-Advertisement-
  About AE   About NHM   Contact Us   Terms of Use   Copyright Info   Privacy Policy   Advertising Policies   Site Map
bioforum bioforum
Custom Search of AE Site
spacer spacer
ImageMap - turn on images

THE REAL STORY OF THE "BIG BANG"...

So let me explain to you what the big bang really is. So forget that old picture which many of you might have brought with you. I want to take these galaxies, and you saw the galaxies, they are randomly spread around, but to make this more understandable, I am going to pretend that they are laid out in a regular array (that's a detail that doesn't really matter) but it will help you visualize what is going on.

grid1 So here is the universe, just laid out in regular array just for the purposes of teaching. Now, what Hubble observed was that the galaxies, let's pick our own galaxy, which one is us, it doesn't matter, let's pick this one. What he observed is that these galaxies are all moving away from us and that the ones that are further away are moving away twice as fast, so this is Hubble's law in pictures.

anim1 What will the galaxy look like 2 billion years from now? Well, just put those galaxies, I have marked them in red, just move them to their new locations and here is what it will look like. So we are going from this to this, the universe is getting bigger, all the galaxies are getting further apart, and yet it doesn't look so much like the Milky Way is special. In fact, here I put the Milky Way right there, put the Milky Way right there and then you drew these little arrows. But let's say someone is sitting out here on this one, well they say "oh I'm not moving, my galaxy is stationary, after all I'm still here", so you put that one as the one that is not moving, you move it over like that and guess what that person observes? You're right --- it's the same Hubble's Law. So there is no center to the universe. Or, you might say, everyone thinks they are in the center, regardless of where they are.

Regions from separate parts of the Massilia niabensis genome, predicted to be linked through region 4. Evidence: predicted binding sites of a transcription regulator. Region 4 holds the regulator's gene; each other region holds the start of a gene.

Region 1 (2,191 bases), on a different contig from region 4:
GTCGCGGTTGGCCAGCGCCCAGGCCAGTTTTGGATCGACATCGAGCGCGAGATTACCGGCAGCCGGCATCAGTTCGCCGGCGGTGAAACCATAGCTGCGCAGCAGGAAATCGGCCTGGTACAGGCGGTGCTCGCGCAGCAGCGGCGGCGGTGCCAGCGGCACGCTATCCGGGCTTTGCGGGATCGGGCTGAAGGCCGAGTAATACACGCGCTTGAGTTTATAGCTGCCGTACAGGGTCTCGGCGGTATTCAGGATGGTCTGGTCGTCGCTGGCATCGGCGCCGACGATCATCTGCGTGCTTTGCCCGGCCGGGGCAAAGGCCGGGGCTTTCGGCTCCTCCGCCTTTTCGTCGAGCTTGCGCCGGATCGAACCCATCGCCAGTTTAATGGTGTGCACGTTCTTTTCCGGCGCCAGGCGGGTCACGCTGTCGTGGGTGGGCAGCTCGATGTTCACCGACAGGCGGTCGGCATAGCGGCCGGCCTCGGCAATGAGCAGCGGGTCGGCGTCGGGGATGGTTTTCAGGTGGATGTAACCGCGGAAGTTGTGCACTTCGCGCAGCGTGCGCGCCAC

An analogy that I like to make and you may have seen this in books is that the universe is like raisin bread and here we are the raisins, and the raisin bread is rising and you are sitting on one raisin. There is your friend raisin over there; it is moving away from you and your friend over there is moving away from you and everywhere you look your friends are moving away from you.

anim1 It looks like you are at the center and everything is moving away from you, but to your friend, everything is moving away from them, everything is just getting further apart. When that happens you get Hubble's law because the raisin that is twice as far away will be moving away twice as fast. So this is the picture of the universe.

In fact, the picture of the universe that all people who work in this field hold is that the universe is more or less uniformly filled with galaxies. Not quite as regularly as we show here but it is filled everywhere with galaxies, that they are all moving apart from each other. "Oh, yeah," your student will ask you, "where is the crust?" At some point you must run out of space. The remarkable answer is "NO". You can have expansion of the universe without having additional space at the edges that you move into. In fact, as far as we know, there is no region of the universe that we know of that is different from what we see here today. The universe is full of matter everywhere and in every cosmological theory that is taken seriously. I'll show you the evidence for this; I'll show it to you in a moment. The evidence seems to be that the universe is completely filled with matter, everywhere, but that this matter is all moving apart from itself. Where is the space coming from?

CONTINUE


Narrative Index

Table of Contents


BioForum Index


AE Partners Collection Index


Activities Exchange Index


 
Custom Search on the AE Site

 

-Advertisement-